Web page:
Please note that all in-person attendees are required to be masked at all times and provide proof of vaccination against Covid-19, or a negative test within the past 48-72 hours.
Math! Science! Drama! We’ll read and discuss three justly renowned plays--Arcadia, Copenhagen, and Proof—featuring real or imaginary geniuses of math and science whose clarity of insight belies the murky, conflicted lives these luminaries lived. The discussion will be led by Theatre Teacher/Director/Critic Barbara Waldinger and Mathematical Scientist Phil Pechukas.
Please read Act 1 of Arcadia before the June 7 session and Act 2 before June 14.
Aracadia, Tom Stoppard. [Faber & Faber, 1993].In a large country house in 1809 sits Lady Thomasina Coverly, aged thirteen, and her tutor. Through the window may be seen the idealized landscape about to give way to the 'picturesque' Gothic style: "everything but vampires," as the garden historian Hannah Jarvis remarks in the same room 180 years later. Stoppard's absorbing play takes us back and forth between the centuries and explores the nature of truth and time, the Classical and Romantic temperament, and the disruptive influence of sex on our orbits in life.
Please read Copenhagen before the June 21 session.
In 1941 the German physicist Werner Heisenberg made a clandestine trip to Copenhagen to see his Danish counterpart and friend Niels Bohr. Their work together on quantum mechanics and the uncertainty principle had revolutionized atomic physics. But now the world had changed and the two men were on opposite sides in a world war. Why Heisenberg went to Copenhagen and what he wanted to say to Bohr has vexed historians ever since.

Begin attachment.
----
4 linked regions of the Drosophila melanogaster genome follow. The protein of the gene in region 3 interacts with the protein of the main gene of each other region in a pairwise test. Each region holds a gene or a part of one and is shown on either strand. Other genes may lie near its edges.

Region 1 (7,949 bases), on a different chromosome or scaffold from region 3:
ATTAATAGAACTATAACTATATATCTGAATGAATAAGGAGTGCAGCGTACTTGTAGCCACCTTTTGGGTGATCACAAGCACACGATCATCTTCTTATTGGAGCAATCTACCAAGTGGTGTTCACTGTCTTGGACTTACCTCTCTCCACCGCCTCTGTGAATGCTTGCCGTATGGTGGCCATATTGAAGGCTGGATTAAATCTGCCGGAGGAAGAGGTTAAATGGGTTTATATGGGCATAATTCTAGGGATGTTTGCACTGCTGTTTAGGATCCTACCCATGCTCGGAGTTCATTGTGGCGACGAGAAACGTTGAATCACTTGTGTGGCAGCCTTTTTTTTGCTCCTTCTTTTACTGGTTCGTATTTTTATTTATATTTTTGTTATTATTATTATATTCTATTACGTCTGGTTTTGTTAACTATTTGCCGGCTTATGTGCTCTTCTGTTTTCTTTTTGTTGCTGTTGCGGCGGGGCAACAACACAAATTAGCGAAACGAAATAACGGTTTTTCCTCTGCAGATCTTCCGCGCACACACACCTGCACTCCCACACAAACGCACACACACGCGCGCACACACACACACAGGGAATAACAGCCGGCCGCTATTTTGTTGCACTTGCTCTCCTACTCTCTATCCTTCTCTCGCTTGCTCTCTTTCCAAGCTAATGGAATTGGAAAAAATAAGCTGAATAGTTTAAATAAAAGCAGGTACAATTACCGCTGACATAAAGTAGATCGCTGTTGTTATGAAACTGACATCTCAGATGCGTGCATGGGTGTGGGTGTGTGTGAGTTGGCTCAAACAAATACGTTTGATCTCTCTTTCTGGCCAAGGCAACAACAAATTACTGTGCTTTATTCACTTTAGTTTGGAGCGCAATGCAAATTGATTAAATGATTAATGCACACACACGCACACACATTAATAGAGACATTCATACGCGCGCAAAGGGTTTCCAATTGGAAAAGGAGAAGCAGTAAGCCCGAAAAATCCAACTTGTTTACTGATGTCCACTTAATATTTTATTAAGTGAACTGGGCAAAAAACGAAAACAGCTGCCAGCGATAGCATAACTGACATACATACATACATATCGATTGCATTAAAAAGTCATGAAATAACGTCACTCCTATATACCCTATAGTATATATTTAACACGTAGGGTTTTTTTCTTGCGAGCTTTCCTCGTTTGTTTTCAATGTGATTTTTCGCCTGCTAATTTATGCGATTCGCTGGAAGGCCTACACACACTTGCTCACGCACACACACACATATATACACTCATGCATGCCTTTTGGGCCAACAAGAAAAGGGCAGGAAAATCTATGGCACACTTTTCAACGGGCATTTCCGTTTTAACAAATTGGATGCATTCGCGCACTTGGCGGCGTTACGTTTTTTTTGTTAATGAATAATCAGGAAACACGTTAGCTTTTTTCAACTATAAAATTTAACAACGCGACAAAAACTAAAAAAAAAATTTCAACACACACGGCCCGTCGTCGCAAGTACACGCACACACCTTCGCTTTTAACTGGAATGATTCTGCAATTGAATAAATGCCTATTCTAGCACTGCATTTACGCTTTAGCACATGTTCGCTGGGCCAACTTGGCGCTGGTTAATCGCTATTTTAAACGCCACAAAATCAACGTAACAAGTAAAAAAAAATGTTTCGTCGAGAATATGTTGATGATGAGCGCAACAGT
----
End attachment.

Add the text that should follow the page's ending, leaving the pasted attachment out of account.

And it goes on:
Proof, David Auburn. [Farrar, Straus and Giroux, 2001].
Proof explores the unknowability of love as much as it does the mysteries of science. It focuses on Catherine, a young woman who has spent years caring for her father, Robert, a brilliant mathematician. His death has brought into her midst her sister, Claire, and Hal, a former student who hopes to find some hint of Robert's genius among his incoherent scribblings. The passion that Hal feels for math both moves and angers Catherine, who is torn between missing her father and resenting the great sacrifices she made for him.
Philip Pechukas is a Professor Emeritus at Columbia University, and holds a Ph.D. in Theoretical Chemical Physics from the University of Chicago. His work has been published in over 70 research papers in professional journals, including Physical Review, Journal of Chemical Physics, and Proceedings of the National Academy of Sciences.
Barbara Waldinger holds aPh.D. in Theatre from City University of New York Graduate Center; taught at Queens College, Hofstra University and Marymount Manhattan; and since 2000 has served as the Artistic Director of HRC Showcase Theatre in Columbia County, NY. She is also a theatre critic and member of the Berkshire Theatre Critics' Association, co-founder of OLLI's Performing Arts Initiative and co-leader of OLLI's Playreading SIG.
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